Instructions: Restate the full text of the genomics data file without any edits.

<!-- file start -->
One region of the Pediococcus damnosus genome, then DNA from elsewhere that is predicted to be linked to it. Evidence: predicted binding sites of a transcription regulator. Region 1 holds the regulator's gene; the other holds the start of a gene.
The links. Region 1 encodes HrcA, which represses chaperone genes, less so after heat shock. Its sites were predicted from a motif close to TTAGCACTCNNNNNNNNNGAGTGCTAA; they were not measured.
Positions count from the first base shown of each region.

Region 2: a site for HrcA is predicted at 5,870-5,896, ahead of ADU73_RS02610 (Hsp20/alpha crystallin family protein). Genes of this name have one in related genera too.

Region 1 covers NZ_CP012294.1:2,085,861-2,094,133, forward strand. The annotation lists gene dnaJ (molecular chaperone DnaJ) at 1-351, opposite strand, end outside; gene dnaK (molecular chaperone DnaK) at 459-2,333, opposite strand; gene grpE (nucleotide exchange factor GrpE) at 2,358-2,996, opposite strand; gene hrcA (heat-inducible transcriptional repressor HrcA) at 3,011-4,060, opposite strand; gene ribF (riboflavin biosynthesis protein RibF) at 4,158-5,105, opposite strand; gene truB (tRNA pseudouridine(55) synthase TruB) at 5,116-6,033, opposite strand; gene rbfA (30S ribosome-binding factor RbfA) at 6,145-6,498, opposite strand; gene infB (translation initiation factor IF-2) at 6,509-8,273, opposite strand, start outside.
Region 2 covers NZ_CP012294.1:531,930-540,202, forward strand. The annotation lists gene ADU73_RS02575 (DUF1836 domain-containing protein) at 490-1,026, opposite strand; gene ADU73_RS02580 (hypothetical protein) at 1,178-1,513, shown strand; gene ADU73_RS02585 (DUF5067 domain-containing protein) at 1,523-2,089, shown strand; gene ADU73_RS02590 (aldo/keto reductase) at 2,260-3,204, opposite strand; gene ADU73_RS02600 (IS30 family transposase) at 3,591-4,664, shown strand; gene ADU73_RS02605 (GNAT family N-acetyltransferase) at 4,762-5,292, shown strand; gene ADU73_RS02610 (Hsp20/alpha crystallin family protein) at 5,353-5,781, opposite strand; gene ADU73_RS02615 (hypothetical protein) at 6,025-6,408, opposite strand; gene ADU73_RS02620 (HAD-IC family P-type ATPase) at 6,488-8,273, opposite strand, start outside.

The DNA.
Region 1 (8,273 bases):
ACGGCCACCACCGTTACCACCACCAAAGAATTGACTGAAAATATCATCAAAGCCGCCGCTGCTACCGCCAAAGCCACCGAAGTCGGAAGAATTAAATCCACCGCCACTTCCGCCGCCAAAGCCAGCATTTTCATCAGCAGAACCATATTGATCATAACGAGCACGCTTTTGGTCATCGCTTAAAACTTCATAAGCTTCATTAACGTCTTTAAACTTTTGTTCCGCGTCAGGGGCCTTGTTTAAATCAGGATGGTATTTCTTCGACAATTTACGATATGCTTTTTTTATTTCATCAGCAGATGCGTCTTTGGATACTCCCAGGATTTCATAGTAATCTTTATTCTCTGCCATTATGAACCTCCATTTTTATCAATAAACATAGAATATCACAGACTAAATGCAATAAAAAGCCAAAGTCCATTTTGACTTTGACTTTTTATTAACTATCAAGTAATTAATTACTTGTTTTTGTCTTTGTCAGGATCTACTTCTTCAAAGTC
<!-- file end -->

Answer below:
One region of the Pediococcus damnosus genome, then DNA from elsewhere that is predicted to be linked to it. Evidence: predicted binding sites of a transcription regulator. Region 1 holds the regulator's gene; the other holds the start of a gene.
The links. Region 1 encodes HrcA, which represses chaperone genes, less so after heat shock. Its sites were predicted from a motif close to TTAGCACTCNNNNNNNNNGAGTGCTAA; they were not measured.
Positions count from the first base shown of each region.

Region 2: a site for HrcA is predicted at 5,870-5,896, ahead of ADU73_RS02610 (Hsp20/alpha crystallin family protein). Genes of this name have one in related genera too.

Region 1 covers NZ_CP012294.1:2,085,861-2,094,133, forward strand. The annotation lists gene dnaJ (molecular chaperone DnaJ) at 1-351, opposite strand, end outside; gene dnaK (molecular chaperone DnaK) at 459-2,333, opposite strand; gene grpE (nucleotide exchange factor GrpE) at 2,358-2,996, opposite strand; gene hrcA (heat-inducible transcriptional repressor HrcA) at 3,011-4,060, opposite strand; gene ribF (riboflavin biosynthesis protein RibF) at 4,158-5,105, opposite strand; gene truB (tRNA pseudouridine(55) synthase TruB) at 5,116-6,033, opposite strand; gene rbfA (30S ribosome-binding factor RbfA) at 6,145-6,498, opposite strand; gene infB (translation initiation factor IF-2) at 6,509-8,273, opposite strand, start outside.
Region 2 covers NZ_CP012294.1:531,930-540,202, forward strand. The annotation lists gene ADU73_RS02575 (DUF1836 domain-containing protein) at 490-1,026, opposite strand; gene ADU73_RS02580 (hypothetical protein) at 1,178-1,513, shown strand; gene ADU73_RS02585 (DUF5067 domain-containing protein) at 1,523-2,089, shown strand; gene ADU73_RS02590 (aldo/keto reductase) at 2,260-3,204, opposite strand; gene ADU73_RS02600 (IS30 family transposase) at 3,591-4,664, shown strand; gene ADU73_RS02605 (GNAT family N-acetyltransferase) at 4,762-5,292, shown strand; gene ADU73_RS02610 (Hsp20/alpha crystallin family protein) at 5,353-5,781, opposite strand; gene ADU73_RS02615 (hypothetical protein) at 6,025-6,408, opposite strand; gene ADU73_RS02620 (HAD-IC family P-type ATPase) at 6,488-8,273, opposite strand, start outside.

The DNA.
Region 1 (8,273 bases):
ACGGCCACCACCGTTACCACCACCAAAGAATTGACTGAAAATATCATCAAAGCCGCCGCTGCTACCGCCAAAGCCACCGAAGTCGGAAGAATTAAATCCACCGCCACTTCCGCCGCCAAAGCCAGCATTTTCATCAGCAGAACCATATTGATCATAACGAGCACGCTTTTGGTCATCGCTTAAAACTTCATAAGCTTCATTAACGTCTTTAAACTTTTGTTCCGCGTCAGGGGCCTTGTTTAAATCAGGATGGTATTTCTTCGACAATTTACGATATGCTTTTTTTATTTCATCAGCAGATGCGTCTTTGGATACTCCCAGGATTTCATAGTAATCTTTATTCTCTGCCATTATGAACCTCCATTTTTATCAATAAACATAGAATATCACAGACTAAATGCAATAAAAAGCCAAAGTCCATTTTGACTTTGACTTTTTATTAACTATCAAGTAATTAATTACTTGTTTTTGTCTTTGTCAGGATCTACTTCTTCAAAGTC